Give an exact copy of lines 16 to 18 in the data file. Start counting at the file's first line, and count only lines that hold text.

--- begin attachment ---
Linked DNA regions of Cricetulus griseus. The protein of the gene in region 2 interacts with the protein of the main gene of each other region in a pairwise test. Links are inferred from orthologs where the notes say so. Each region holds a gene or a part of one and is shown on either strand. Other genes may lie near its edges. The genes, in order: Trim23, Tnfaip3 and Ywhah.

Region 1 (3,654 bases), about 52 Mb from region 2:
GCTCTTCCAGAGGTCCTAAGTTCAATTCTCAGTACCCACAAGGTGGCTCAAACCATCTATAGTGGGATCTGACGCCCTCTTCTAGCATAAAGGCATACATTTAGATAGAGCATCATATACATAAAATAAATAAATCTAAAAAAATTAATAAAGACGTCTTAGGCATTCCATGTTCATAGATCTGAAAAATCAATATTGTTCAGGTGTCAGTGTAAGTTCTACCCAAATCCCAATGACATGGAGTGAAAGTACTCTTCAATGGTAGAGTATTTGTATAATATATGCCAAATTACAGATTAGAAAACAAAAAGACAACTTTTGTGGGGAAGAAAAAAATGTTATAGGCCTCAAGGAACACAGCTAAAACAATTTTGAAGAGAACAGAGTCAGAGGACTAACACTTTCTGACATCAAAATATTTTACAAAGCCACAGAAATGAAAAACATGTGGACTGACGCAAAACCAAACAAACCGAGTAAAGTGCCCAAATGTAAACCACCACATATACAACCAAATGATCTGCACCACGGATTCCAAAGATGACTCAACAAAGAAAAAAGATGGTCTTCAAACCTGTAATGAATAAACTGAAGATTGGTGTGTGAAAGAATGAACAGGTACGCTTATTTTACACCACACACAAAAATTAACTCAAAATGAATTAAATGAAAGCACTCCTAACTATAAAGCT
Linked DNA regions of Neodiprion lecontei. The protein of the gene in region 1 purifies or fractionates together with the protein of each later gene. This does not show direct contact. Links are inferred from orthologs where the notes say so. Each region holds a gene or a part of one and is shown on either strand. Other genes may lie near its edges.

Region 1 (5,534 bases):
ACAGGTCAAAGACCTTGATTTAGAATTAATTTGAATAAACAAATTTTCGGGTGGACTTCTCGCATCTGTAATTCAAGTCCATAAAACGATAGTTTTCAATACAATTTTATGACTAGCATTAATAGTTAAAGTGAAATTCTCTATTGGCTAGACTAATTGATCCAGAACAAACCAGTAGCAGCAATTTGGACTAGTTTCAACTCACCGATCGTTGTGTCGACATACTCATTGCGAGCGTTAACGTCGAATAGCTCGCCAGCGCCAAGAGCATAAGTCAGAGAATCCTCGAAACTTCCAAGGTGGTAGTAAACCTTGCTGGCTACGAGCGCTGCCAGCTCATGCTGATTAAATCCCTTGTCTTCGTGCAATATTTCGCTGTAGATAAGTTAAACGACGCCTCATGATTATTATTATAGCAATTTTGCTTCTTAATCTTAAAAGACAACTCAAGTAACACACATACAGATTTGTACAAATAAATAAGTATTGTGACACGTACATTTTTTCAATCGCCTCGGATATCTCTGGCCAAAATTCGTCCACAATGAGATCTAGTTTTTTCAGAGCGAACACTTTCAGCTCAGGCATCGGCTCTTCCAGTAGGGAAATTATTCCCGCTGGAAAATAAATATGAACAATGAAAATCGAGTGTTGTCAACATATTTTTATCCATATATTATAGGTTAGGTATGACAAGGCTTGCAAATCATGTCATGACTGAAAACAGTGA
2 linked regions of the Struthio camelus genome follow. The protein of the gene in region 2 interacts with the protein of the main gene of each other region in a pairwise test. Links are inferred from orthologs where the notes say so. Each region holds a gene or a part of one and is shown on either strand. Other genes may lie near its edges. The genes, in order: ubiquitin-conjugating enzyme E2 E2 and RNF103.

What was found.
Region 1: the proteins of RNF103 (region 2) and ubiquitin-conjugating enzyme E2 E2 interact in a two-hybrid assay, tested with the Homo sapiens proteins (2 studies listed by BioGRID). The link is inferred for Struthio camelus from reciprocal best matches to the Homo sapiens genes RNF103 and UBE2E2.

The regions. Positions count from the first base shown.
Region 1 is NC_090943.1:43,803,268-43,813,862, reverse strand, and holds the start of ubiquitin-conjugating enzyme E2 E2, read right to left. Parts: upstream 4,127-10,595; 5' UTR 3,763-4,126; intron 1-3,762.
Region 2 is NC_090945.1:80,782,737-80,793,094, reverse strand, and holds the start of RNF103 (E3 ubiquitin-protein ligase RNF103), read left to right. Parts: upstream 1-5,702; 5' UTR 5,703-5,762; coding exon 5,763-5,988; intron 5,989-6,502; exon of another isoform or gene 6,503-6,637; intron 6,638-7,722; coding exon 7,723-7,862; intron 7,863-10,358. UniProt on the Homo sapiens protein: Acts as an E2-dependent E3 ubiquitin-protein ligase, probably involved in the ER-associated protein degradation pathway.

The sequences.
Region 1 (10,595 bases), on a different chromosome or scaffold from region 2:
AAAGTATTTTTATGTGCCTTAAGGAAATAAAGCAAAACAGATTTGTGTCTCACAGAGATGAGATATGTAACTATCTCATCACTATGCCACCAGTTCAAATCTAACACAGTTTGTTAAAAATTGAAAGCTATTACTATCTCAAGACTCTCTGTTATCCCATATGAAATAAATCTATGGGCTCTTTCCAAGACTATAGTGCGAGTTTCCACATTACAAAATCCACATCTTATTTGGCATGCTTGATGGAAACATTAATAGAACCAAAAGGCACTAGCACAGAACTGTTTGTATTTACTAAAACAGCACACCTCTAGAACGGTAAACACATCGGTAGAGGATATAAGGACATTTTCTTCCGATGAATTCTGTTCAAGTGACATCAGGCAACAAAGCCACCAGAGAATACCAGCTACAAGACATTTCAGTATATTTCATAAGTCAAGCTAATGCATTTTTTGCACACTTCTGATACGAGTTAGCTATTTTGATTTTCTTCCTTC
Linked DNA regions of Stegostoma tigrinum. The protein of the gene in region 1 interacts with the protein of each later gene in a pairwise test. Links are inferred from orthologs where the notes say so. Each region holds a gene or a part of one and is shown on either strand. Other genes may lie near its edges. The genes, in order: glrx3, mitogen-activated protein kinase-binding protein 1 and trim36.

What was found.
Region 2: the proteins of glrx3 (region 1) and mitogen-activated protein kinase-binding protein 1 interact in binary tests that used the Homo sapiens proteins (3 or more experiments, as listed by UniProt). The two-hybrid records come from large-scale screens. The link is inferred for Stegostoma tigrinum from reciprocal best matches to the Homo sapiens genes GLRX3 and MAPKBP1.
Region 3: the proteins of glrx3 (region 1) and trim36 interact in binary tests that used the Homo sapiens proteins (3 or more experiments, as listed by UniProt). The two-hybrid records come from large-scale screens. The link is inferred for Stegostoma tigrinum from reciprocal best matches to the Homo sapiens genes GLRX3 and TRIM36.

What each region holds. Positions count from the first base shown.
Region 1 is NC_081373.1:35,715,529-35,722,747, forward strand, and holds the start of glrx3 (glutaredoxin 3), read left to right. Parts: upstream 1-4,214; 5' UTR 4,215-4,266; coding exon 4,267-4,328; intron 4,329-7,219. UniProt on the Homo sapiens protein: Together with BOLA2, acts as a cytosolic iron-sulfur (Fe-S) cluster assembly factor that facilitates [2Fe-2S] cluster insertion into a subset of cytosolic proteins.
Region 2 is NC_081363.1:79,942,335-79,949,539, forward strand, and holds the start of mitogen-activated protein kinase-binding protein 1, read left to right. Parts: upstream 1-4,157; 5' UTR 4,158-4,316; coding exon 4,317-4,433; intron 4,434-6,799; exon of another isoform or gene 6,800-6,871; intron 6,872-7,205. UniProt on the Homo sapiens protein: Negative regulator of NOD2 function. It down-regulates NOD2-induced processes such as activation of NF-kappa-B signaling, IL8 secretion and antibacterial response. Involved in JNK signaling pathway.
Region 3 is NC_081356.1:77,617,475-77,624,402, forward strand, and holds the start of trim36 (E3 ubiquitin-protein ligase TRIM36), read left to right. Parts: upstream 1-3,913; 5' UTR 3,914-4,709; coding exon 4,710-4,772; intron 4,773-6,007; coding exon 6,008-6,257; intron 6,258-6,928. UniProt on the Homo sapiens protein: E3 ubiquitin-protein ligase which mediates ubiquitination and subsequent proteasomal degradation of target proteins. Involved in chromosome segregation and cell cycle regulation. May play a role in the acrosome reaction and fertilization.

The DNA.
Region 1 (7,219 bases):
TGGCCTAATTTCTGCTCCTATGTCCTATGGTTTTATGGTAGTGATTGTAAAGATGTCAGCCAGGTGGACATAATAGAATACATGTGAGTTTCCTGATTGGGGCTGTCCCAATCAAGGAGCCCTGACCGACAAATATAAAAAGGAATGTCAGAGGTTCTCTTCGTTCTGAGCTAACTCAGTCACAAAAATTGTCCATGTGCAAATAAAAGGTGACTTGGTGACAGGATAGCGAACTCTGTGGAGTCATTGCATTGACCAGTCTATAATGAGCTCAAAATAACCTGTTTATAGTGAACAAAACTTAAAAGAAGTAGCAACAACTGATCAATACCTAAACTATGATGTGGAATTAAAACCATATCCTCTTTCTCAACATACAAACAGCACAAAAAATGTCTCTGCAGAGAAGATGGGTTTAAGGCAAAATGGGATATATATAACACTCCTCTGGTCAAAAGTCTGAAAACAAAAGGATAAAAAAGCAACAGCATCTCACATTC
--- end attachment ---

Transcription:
Linked DNA regions of Stegostoma tigrinum. The protein of the gene in region 1 interacts with the protein of each later gene in a pairwise test. Links are inferred from orthologs where the notes say so. Each region holds a gene or a part of one and is shown on either strand. Other genes may lie near its edges. The genes, in order: glrx3, mitogen-activated protein kinase-binding protein 1 and trim36.

What was found.
Region 2: the proteins of glrx3 (region 1) and mitogen-activated protein kinase-binding protein 1 interact in binary tests that used the Homo sapiens proteins (3 or more experiments, as listed by UniProt). The two-hybrid records come from large-scale screens. The link is inferred for Stegostoma tigrinum from reciprocal best matches to the Homo sapiens genes GLRX3 and MAPKBP1.